Now, unlike a lot of other issues, Kayleigh, I can't be wrong on this because my reporting has been too close to the sources that are within the Administration that have been asking for help, while he was asking for the fence.

[21:30:00] They were saying to him, "Yes, yes, yes, physical barriers help. But what we really need is," but he didn't see a win in that. He saw a win in the fence, and that's what he went for.

RYE: Right.

CUOMO: So, now, you have the majority of the problem is not a fence away from being fixed. Shouldn't he take some ownership of that?

MCENANY: Look, he has been unmistakable in saying this is one, a humanitarian crisis, two, a security crisis, both of those components are true. But, Chris, you've got to get to the root of the problem.

No one on this panel can deny the numbers. These are the worst illegal immigration numbers we have seen in a decade. 500,000 Border crossings.

CUOMO: And a fence was never going fix these flow of kids.

RYE: Never.

MCENANY: A - a Southern--

CUOMO: They're coming through the ports of entry.

MCENANY: Where a Southern barrier has been built, illegal immigrant Border crossings have been reduced by 90 percent is logic.

CUOMO: I - I know. But the logic - but that is--

RYE: Immigrants (ph) are being detained--

MCENANY: You put up a barrier. You stop illegal immigrant flows.

CUOMO: Hold on, hold on.

RYE: --Kayleigh.

CUOMO: That assumes that if you put up a fence the people don't come anymore.

RYE: That's right.

CUOMO: And what you're seeing is that we're being flooded at the ports of entry. But now let me bounce back. I've talked to you about this before, Angela. I see opportunity for Democrats in this because of how the President prioritized it by going fence first.

RYE: Yes.

CUOMO: But they haven't. They don't even go down there the way they did during the Obama administration and the first wave of this that we saw. I don't understand why not.

Why don't the Democrats say "Fine, you want the money? We'll give it to you. But we're going to own this because you went with the fence and we have the fix." I don't hear it.

RYE: Yes. I - first, I want to just correct one thing. I know there was a trip earlier this Congress led by Congressman Bennie Thompson, who is the Chairman of the Homeland Security Committee going straight to McAllen, so I know that part is not true, perhaps--

CUOMO: Some went. But I'm saying not like the last time.

RYE: Yes.

CUOMO: Kathleen Rice was down there too.

RYE: Sure.

CUOMO: But not like last time. And they don't talk about it like they did last time.

RYE: Well and I think the real issue here is people feel really torn. This is a humanitarian crisis. And what can you do when part of the bargain is probably going to have to be erecting a physical barrier, one that they know doesn't work?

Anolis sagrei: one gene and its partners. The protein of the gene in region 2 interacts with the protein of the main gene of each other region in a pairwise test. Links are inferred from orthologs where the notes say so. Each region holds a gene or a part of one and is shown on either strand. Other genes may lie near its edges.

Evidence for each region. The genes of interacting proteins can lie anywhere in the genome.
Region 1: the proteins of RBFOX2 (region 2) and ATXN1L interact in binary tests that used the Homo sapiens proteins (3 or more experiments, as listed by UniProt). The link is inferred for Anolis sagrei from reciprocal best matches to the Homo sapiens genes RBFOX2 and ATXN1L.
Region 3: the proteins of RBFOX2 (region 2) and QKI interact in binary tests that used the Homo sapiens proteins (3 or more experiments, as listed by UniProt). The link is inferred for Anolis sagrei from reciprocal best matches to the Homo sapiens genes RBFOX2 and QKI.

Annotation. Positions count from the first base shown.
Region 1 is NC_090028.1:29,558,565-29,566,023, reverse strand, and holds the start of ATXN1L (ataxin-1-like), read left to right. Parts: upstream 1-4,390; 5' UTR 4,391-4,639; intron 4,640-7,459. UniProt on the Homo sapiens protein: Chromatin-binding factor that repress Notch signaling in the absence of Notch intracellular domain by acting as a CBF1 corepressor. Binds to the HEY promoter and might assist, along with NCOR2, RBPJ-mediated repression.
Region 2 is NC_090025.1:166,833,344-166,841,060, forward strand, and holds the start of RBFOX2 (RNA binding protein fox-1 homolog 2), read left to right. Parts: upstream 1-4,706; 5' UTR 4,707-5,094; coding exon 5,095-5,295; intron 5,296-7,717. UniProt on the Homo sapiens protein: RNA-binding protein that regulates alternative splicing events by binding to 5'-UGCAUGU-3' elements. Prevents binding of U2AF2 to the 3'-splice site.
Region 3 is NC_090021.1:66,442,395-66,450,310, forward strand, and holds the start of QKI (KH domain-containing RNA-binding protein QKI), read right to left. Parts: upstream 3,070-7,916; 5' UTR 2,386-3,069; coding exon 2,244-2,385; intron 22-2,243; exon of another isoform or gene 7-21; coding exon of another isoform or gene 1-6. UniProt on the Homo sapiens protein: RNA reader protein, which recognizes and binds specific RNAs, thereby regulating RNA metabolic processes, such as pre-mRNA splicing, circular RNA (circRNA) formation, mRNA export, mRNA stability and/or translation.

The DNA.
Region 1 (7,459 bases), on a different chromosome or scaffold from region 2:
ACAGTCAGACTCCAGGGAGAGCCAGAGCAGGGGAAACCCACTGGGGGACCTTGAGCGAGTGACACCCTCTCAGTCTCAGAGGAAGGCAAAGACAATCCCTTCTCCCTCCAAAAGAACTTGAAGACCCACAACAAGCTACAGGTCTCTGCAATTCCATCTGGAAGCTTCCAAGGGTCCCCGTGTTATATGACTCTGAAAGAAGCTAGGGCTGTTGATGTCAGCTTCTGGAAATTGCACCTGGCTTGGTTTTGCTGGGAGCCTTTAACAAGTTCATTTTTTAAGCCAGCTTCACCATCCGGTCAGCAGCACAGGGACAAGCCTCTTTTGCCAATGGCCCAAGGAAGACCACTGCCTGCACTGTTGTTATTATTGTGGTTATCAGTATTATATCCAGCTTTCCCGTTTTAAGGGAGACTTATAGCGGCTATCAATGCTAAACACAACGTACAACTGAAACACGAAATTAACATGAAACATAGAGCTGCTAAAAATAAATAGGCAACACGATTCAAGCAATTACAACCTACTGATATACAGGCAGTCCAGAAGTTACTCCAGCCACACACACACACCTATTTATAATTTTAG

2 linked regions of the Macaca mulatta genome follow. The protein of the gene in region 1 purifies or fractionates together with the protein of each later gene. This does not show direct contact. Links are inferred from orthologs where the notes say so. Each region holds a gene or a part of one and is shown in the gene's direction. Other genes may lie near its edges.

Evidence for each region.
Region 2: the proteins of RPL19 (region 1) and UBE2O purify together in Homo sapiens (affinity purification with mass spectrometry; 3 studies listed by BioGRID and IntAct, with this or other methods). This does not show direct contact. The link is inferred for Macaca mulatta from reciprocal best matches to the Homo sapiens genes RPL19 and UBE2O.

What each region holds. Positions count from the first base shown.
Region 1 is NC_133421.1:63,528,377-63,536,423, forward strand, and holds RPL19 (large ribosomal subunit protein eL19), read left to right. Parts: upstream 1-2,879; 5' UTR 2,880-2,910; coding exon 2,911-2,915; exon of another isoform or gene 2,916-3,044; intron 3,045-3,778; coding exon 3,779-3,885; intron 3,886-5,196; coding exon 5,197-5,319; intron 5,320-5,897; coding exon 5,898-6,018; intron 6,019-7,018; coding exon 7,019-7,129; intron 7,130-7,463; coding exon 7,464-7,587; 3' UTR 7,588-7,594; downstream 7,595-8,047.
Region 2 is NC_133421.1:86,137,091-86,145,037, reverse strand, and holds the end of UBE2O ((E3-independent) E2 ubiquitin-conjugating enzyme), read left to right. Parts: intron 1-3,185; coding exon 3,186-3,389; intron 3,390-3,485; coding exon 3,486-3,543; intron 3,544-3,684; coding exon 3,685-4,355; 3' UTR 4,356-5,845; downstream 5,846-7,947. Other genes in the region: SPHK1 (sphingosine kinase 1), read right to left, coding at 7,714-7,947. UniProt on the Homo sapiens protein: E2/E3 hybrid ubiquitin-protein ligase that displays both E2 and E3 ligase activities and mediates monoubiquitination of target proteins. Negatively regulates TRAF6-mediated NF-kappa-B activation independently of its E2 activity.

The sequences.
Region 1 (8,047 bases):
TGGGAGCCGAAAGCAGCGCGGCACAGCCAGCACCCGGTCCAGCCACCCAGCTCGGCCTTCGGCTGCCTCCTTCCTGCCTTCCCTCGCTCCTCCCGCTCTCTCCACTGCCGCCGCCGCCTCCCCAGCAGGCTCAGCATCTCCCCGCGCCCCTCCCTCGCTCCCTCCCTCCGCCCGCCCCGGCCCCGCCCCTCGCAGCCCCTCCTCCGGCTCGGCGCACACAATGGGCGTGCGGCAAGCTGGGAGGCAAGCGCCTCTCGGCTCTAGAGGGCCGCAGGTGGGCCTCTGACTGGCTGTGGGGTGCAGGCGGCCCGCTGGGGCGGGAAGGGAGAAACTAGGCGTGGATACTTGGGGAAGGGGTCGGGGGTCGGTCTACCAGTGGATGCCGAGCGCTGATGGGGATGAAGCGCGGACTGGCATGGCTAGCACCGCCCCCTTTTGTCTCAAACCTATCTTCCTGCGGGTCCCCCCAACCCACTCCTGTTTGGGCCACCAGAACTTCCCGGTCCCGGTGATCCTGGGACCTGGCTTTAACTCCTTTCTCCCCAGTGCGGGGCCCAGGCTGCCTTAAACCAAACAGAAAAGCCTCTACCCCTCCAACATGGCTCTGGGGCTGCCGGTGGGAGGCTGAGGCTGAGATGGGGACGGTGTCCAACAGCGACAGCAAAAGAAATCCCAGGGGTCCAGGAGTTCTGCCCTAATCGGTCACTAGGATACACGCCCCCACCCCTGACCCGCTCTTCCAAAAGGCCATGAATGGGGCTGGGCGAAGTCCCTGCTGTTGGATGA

We've also talked about SBInet on this program, the fact that there was a physical and electric wall built through a Homeland Security contract that failed horribly.

So, at some point, there has to be a real decent conversation, one that again remembers humanity in it, at its - at its root, and that it's just impossible to have right now because we're having conversations instead about opioids and rape - rapists and drug dealers at the Borders that are these families--

MCENANY: Because all of that crosses our Border.

RYE: --who're sleeping on rocks with baby bottles. And I'm - but I'm - but I'm saying--

MCENANY: All of that - Angela--

RYE: --but I'm saying are we--

MCENANY: --you're doing this at your own peril.

RYE: No, no, no. No, it's not at my peril. What I'm saying, Kayleigh--

MCENANY: 80 percent agree there's a crisis or a problem on the Border. So, don't deny it.

RYE: --is that the crisis is you cannot lose sight of humanity, and I don't care what side of the Border you're on. You cannot have these--

MCENANY: And you must protect American citizens too who are ravaged by drugs each and every day.

CUOMO: Right.

RYE: These babies are not ravaging.

MCENANY: Ravaged by drugs.

CUOMO: Right, look--

RYE: They're not ravaging American citizens.

CUOMO: --here - here's the thing.

RYE: That's just not true

CUOMO: Look, here's the thing.

RYE: Come on, we know better.

CUOMO: Here's the thing. It's all true. You have all kinds of problems. It's just that we have over-weighted the urgency of the security risk and we have under-weighed the risks of the humanitarian disaster with the kids.

And now we're seeing that, we're not prepared for it. There's stuff that has to be done that can be done, and it isn't. And as long as we argue about it, it won't get there. But hopefully, the sides will see the urgency, and somebody will play to opportunity and act.

Angela, thank you for making the arguments from the Left. Kayleigh, thank you from coming now with the Trump Campaign--

MCENANY: Thank you, Chris.

CUOMO: --appreciate having you on the show. We'll have you again.

All right, something special ahead, the story of a Champion For Change, OK? I know it's a series that's going on. People are picking great different people and organizations.

This was different for me. This kid changed my life. I have never met anyone before or since like Mattie Joseph Thaddeus Stepanek. I'm telling you I've never met anybody that made me feel, you know what, some of us are truly special.

Prepare to be inspired, next.







CUOMO: So, this week, we are revisiting stories of remarkable people, changing our world as part of the series, Champions For Change. Now, my champion is no longer with us, but he's still changing the world. I feel the loss of this little boy all the time.

The poet and peacemaker who played a little light that shone so bright after 9/11, his message of how to deal with struggle, message coming from a boy living with a life sentence, message and messenger made magic.

Here is the story of the best person I have ever interviewed.



MATTHEW JOSEPH THADDEUS STEPANEK, POET: If we choose to make peace a reality and spread it throughout the world and get involved, we will have peace.

CUOMO: Never met anybody like Mattie Joseph Thaddeus Stepanek. We were reeling after 9/11. We were desperate for wisdom.

And then, there was this kid, a kid in a wheelchair with a rare disease, a disease that claimed his three older siblings, and he is deep, and he is dying, and he caught fire with a message that we all needed.